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Unreported Injuries Marked WTC Build
Construction-related "spinal fractures, broken limbs and busted hips" that were never reported to authorities—and two deaths that were—marked the run-up to Monday's opening of 1 World Trade Center, the New York Daily News has reported.
"The transformation of Ground Zero into a World Trade Center reborn came with a hidden cost," the newspaper reported Monday (Nov. 3), the opening day of the complex's 1,776-foot signature tower, known as Freedom Tower.
An investigation by the news outlet uncovered 34 serious accidents at the site over the years that were not reported to the Occupational Safety and Health Administration for inspection and investigation.
Some of the accidents were permanently disabling, the news outlet said, including:
Moreover, "for three years in a row, injury rates at the WTC buildings exceeded state and national averages," the Daily News found.
"The results of these accidents were often devastating," it said. "Workers suffered broken backs, legs and arms. One was impaled on a metal rebar rod. Two survived serious electrical shocks."
The 1 WTC project includes the 104-story tower, now the tallest skyscraper in the Western Hemisphere; the transportation hub; a memorial; and the vehicle security center.
The toll included two deaths, which were reported to OSHA, the newspaper said:
|David Shankbone / Creative Commons|
Two workers were killed in separate accidents during construction of the 1 World Trade Center "Freedom Tower," shown here in June 2011.
L&L paid a $5,000 fine in the Martinez case; Prince Carpentry settled its case for $21,000. A check of OSHA records Monday showed additional cases for both employers.
The Daily News report detailed dozens of severe injuries that were not reported on the project.
The report was a far cry from the newspaper's 2003 account of Martinez's death. At that point, the newspaper reported that the 1 WTC project had been "remarkably safe, with low injury claims by hardhats."
No Calls from Contractors
Under OSHA regulations at the time, employers were required to report only fatal accidents or those that injured three or more workers
In September, however, OSHA announced that it would require reporting of any workplace-related hospitalization. That rule is set to take effect Jan. 1, 2015.
The 1 WTC accident reports that did reach OSHA came largely from fire and police, the city's Building Department, the media or the workers themselves, OSHA told the Daily News.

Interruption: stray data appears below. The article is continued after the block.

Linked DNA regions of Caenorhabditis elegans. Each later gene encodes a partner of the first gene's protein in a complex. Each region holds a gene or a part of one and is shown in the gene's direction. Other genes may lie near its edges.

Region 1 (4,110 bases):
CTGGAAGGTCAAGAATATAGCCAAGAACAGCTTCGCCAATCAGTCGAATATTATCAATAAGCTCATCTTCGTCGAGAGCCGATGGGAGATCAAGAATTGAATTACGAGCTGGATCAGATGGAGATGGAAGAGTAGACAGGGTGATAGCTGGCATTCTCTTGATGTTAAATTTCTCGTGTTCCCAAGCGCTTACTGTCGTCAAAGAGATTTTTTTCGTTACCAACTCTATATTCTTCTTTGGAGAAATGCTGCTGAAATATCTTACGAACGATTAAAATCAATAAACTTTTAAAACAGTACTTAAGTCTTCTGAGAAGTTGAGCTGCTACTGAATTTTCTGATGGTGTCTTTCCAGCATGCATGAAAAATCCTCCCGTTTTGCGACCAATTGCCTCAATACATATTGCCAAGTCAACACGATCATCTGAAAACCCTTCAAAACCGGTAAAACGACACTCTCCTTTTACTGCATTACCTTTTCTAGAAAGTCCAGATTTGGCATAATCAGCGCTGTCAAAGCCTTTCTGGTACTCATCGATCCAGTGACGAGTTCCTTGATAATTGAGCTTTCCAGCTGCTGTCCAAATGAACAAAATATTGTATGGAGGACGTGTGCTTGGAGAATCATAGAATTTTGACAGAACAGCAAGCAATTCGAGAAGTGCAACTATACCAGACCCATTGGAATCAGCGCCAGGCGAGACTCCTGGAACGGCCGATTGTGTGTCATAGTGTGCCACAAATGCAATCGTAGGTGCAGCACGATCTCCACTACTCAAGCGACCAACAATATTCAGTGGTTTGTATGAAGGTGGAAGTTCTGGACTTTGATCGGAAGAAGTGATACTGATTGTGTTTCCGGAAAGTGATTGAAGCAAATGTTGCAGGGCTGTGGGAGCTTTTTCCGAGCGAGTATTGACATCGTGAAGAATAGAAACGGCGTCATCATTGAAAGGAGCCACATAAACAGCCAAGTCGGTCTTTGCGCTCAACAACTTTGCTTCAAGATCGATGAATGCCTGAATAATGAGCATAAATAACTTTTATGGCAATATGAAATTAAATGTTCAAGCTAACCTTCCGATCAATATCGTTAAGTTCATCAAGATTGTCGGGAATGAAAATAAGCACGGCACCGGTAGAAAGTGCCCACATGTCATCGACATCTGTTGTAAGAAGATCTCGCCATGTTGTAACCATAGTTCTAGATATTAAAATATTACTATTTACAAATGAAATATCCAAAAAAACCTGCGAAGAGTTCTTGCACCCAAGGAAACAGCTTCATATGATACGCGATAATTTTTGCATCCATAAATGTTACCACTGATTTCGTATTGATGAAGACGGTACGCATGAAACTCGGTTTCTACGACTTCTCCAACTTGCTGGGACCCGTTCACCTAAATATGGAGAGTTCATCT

"Almost no calls came from contractors," the newspaper said, citing an OSHA official.
Above-average rates of severe construction accidents occurred throughout the 1 WTC complex, which includes the transporation hub (pictured), the Daily News reported.
Workers said they were aware of some of the hazards. One worker who had received a safety award was ordered to climb a wet, 20-foot ladder that was "leaning almost straight up and down against a cement wall" as a misty day turned to rain.
At the bottom of the ladder were "a bunch of unprotected rebar sticks sticking up," the worker said.
Despite misgivings, he climbed, he said. “Unfortunately, we don’t always have the luxury of taking a stand because you could lose your job over things like that,” he said.
On the way back down the ladder, the worker fell, breaking his shoulder on the protruding rebar and suffering other disabling injuries.
One attorney, whose firms has represented many workers injured on the project, blamed pressing project deadlines for the toll.
“Even though this job is pretty safe, all this stuff is happening," Kenneth Sacks told the Daily News. "It happens because there’s always this rush. They take a shortcut, and someone’s life is over because of it.”
The report did little to dampen the enthusiasm of the tower's first tenants, who moved in Monday as scheudled.
About 175 employees from anchor tenant Condé Nast were setting up on Monday. The publishing giant is moving into floors 20 through 44 of 1 WTC.
“Condé Nast is proud to be a part of this important moment of renewal for the city of New York,” Condé Nast spokeswoman Patti Rockenwagner told the New York Post.
“We are excited about contributing to the vitality of this community for years to come.”